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Energy consumption is down due to the pandemic

As forecast by the Working Group on Energy Balances (AG Energiebilanzen) on the basis of current calculations for the first half of the year, energy consumption in Germany is likely to decline by around 7 % this year and could, in unfavourable conditions, even fall by up to 12 % (Figure 1). If the country enjoys a fast and uninterrupted recovery from the effects of the coronavirus pandemic, the Working Group on Energy Balances is anticipating a single-digit percentage drop in consumption for the year as a whole. However, if the country enters into another period of lockdown, a double-digit reduction in consumption over the previous year is certainly possible.

Fig. 1. Sharp decline in energy consumption due to the coronavirus pandemic. Source: AGEB

Standing at 5,961 PJ or 203.5 Mtce after the first six months of the year, total energy consumption is 8.8 % below the same period in the previous year. The macroeconomic effects of the coronavirus pandemic are primarily responsible for the downward trend in consumption. The rate of change in terms of energy consumption was significantly higher than the drop in overall macroeconomic performance, which came in at 6.6 %. Even the weather conditions, which were relatively mild compared to the previous year, served to slow consumption slightly.

The decline in energy consumption is affecting all fossil fuels. However, almost two thirds of the decline in consumption of 575 PJ or 19.6 5 Mtce could be attributed to coal, meaning that the Working Group on Energy Balances is anticipating a pronounced drop in energy-related CO2 emissions of more than 13 % over 2019 for the first half of the year. In terms of energy-related CO2 emissions, the Working Group on Energy Balances is anticipating a decrease in the range from 10 % to 17 % for the year as a whole.

Mineral oil consumption decreased by a total of 6.7 % in the first half of 2020. Indeed, all fuels suffered severe declines in terms of both, sales and consumption. Petrol fuels fell by 13.5 %, while diesel dropped by 8.6 %. The drastic reduction in air traffic led to a 46 % reduction in sales of aviation fuel. Only heating oil actually enjoyed an increase in sales, rising by around 28 %. Consumers evidently used the low prices to stock up ready for the cold season.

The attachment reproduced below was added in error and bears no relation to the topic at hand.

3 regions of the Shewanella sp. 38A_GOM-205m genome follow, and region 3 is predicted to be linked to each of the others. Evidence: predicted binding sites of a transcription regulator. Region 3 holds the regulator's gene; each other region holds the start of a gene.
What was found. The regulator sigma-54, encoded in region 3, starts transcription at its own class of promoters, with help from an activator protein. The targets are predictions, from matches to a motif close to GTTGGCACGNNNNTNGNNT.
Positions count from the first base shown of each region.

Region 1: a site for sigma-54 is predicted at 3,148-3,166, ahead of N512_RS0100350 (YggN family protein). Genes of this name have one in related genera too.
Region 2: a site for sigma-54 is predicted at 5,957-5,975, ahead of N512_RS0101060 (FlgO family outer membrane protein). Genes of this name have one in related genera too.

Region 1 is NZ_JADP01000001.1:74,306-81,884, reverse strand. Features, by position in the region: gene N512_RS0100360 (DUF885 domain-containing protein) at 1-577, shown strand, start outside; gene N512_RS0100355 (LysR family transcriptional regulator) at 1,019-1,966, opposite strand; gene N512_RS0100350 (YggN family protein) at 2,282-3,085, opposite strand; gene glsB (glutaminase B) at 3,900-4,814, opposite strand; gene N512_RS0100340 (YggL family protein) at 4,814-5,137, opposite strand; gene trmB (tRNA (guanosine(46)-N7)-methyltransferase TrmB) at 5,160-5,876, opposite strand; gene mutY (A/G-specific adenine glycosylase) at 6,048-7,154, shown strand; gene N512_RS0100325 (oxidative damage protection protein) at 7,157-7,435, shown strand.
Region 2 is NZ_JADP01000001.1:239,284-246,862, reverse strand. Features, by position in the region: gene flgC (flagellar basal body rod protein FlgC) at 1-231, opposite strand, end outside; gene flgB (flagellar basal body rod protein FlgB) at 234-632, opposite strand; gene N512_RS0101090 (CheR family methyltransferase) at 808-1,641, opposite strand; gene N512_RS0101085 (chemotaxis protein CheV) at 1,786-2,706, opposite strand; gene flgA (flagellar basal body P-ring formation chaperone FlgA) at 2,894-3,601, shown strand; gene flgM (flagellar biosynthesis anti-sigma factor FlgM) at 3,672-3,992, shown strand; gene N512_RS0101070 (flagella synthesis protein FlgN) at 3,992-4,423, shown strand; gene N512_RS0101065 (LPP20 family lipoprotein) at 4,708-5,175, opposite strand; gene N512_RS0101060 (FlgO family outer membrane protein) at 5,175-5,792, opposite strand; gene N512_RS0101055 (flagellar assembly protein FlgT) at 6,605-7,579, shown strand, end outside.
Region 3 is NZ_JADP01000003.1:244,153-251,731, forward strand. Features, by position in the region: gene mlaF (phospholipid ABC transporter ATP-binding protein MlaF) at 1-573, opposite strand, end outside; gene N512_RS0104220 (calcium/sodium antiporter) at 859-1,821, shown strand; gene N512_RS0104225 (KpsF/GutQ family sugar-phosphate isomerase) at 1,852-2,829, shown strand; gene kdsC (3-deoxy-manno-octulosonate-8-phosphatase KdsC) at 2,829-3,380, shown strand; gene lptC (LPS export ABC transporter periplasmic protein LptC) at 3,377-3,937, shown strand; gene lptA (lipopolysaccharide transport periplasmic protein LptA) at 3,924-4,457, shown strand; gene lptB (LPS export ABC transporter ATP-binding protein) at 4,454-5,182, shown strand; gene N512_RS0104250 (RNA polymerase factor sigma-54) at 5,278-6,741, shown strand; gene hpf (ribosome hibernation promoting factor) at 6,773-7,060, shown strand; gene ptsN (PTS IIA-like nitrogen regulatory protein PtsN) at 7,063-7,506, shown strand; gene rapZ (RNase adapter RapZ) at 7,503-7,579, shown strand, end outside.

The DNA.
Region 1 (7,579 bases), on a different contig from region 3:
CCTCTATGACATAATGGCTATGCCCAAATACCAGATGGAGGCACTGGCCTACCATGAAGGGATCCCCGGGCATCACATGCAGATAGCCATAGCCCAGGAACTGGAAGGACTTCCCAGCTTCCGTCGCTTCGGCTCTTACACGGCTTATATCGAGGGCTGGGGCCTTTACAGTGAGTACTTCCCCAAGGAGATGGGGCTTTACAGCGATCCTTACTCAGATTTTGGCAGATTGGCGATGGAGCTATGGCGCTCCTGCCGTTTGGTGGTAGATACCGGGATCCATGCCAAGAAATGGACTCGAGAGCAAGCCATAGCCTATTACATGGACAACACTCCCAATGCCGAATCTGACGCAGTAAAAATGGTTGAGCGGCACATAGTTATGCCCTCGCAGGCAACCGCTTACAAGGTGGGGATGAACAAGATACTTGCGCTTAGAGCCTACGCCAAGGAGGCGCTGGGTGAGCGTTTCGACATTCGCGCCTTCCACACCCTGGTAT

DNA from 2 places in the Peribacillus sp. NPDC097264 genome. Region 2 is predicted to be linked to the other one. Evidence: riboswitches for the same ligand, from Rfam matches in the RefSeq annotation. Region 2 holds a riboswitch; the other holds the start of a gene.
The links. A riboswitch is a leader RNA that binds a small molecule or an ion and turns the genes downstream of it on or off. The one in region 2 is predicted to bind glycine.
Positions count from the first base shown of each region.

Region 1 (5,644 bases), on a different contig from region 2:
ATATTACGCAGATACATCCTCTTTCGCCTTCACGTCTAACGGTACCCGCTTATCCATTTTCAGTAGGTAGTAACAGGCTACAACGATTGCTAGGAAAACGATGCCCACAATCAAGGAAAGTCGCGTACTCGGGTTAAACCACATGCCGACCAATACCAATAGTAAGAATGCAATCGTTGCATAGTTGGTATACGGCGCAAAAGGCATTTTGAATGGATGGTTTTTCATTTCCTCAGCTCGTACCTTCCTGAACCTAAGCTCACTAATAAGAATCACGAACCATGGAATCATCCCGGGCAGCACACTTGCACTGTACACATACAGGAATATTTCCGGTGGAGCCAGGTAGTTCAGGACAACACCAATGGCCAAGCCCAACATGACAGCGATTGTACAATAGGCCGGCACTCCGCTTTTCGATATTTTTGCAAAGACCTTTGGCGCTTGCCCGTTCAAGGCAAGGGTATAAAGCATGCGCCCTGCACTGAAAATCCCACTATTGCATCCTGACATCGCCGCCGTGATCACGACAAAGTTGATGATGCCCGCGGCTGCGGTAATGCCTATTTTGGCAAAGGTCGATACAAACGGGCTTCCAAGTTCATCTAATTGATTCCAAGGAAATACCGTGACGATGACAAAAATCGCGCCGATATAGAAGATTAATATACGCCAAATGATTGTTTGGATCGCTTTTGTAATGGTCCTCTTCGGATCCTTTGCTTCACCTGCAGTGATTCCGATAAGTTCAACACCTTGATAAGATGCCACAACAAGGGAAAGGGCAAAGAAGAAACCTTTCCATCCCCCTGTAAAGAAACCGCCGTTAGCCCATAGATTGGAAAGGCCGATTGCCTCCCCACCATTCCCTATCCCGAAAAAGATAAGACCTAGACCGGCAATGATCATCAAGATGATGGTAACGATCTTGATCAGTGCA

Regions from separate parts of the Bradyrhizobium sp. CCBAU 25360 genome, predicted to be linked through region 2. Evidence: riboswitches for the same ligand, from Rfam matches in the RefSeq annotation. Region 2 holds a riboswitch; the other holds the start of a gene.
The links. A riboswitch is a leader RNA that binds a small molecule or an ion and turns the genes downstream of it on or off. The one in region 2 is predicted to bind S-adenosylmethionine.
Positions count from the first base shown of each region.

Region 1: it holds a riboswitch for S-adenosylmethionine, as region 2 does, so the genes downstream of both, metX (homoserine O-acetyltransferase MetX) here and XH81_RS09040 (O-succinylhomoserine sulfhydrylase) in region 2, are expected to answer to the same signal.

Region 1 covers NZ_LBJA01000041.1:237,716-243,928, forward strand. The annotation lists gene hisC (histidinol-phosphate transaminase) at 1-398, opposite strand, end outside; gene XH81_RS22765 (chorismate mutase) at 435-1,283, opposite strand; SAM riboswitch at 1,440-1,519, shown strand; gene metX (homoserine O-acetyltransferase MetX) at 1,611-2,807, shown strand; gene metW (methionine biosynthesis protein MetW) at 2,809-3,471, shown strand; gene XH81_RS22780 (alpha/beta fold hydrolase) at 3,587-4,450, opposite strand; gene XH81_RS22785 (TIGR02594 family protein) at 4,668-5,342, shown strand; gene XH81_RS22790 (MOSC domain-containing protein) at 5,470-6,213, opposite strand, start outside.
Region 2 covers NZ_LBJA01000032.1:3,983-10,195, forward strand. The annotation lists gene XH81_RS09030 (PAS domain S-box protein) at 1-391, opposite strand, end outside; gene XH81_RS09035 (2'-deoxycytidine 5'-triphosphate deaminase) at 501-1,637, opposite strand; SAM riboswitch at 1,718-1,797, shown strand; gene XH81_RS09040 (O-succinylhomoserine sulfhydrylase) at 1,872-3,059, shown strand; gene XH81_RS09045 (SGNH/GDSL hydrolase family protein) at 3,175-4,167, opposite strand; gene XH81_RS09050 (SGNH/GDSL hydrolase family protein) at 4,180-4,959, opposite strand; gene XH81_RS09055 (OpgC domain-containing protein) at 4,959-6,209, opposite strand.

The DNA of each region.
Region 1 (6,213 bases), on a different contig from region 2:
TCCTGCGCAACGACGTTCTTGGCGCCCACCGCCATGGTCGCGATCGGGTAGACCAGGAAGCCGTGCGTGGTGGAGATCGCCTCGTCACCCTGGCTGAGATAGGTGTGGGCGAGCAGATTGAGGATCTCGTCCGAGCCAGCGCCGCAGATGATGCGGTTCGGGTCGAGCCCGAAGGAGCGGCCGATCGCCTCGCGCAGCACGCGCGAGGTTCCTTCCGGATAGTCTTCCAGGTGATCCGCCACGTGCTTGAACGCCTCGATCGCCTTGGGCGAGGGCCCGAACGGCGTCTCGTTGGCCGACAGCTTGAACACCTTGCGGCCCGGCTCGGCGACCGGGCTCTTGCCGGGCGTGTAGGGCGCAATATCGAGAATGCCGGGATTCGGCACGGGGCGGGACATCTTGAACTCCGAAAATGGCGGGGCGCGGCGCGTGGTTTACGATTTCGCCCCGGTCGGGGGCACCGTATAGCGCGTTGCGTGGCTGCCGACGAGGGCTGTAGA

Natural gas consumption fell by a total of 4.6 % as a result of the milder weather in the first two months of the year and the slightly reduced use of natural gas in various industrial sectors. The power station sector, on the other hand, actually recorded increased sales.

Consumption of coal declined by just under 25 % in the first half of 2020. In terms of coal usage for generating power and heat at power stations, the drop was almost 30 %. This development can primarily be attributed to the significantly higher amount of electricity supplied by wind power and photovoltaic systems, as well as greater use of natural gas for power generation. The use of coke and coal in the steel industry declined by around 19 % due to the economic situation.

In the first six months of 2020, consumption of lignite fell by more than 35.5 %. This significant drop has three main causes: the dramatic increase in electricity production from renewable energies, the transitioning of further lignite power generation blocks to standby mode for emergency reserve power and – particularly in the second quarter – the effects of the coronavirus pandemic on both, the national and European electricity market.

Due to the planned shutdown of the Philippsburg power station at the end of 2019, nuclear energy saw a decrease in electricity production of approximately 13 %.

By contrast, the contribution of renewable energies to total energy consumption rose by 3 % overall in the first half of 2020. Wind and solar power each enjoyed an increase of 10 % thanks to favourable weather conditions. Biomass saw a decrease of 1 %, while hydroelectric power stations supplied 1 % more electricity.

Low power consumption (also in neighbouring countries), as well as historically low natural gas prices led to significant shifts in the European electricity generation structure. Germany’s negative electricity exchange balance with its neighbouring states was therefore significantly lower in the first half of 2020 than in the first six months of the previous year. Not only did the amount of electricity flowing into Germany from other countries increase significantly, exports from Germany to neighbouring states also declined. (AGEB/Si.)